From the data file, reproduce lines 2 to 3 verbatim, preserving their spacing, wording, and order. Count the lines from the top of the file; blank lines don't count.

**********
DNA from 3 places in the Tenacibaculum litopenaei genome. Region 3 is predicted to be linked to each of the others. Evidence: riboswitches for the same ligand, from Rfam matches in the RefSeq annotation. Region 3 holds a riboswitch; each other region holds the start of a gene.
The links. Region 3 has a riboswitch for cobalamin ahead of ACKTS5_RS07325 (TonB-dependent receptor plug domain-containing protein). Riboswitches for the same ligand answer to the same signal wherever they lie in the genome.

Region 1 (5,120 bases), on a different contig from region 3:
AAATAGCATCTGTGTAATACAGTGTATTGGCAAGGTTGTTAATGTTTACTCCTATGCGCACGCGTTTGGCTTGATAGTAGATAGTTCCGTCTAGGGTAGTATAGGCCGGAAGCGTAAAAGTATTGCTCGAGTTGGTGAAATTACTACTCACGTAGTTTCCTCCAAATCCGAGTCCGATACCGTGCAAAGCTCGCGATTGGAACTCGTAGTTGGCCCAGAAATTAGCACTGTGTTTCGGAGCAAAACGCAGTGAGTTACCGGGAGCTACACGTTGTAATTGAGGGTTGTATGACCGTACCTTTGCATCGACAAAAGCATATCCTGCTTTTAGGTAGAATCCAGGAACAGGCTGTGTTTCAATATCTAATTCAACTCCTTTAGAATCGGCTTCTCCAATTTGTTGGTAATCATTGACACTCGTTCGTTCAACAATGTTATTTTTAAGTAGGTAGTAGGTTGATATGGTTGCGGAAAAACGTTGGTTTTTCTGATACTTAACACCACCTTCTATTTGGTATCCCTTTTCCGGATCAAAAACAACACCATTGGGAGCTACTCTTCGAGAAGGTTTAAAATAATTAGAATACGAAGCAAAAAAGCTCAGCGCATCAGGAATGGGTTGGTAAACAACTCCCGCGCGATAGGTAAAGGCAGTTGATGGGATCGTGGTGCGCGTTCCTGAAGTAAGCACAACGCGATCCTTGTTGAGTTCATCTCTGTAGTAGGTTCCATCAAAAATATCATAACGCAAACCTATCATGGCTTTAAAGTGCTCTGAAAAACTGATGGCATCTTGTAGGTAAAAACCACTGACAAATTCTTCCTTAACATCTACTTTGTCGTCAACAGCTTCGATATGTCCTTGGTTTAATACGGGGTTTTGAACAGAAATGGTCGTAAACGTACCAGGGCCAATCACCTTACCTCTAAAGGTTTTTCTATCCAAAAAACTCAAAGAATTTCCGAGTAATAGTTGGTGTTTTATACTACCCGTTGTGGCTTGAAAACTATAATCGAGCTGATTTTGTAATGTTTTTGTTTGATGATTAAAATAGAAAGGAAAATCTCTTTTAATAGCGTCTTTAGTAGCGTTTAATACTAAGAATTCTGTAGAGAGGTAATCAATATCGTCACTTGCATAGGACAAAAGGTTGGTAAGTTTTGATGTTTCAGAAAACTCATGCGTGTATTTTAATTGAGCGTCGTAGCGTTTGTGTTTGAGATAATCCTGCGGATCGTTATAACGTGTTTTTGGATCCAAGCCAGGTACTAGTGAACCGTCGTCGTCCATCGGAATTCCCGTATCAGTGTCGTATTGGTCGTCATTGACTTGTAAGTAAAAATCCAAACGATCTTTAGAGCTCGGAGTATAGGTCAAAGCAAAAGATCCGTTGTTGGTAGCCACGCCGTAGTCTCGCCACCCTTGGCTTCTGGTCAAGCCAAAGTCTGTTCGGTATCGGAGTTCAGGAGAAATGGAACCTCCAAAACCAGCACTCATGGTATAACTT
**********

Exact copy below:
The links. Region 3 has a riboswitch for cobalamin ahead of ACKTS5_RS07325 (TonB-dependent receptor plug domain-containing protein). Riboswitches for the same ligand answer to the same signal wherever they lie in the genome.

Region 1 (5,120 bases), on a different contig from region 3: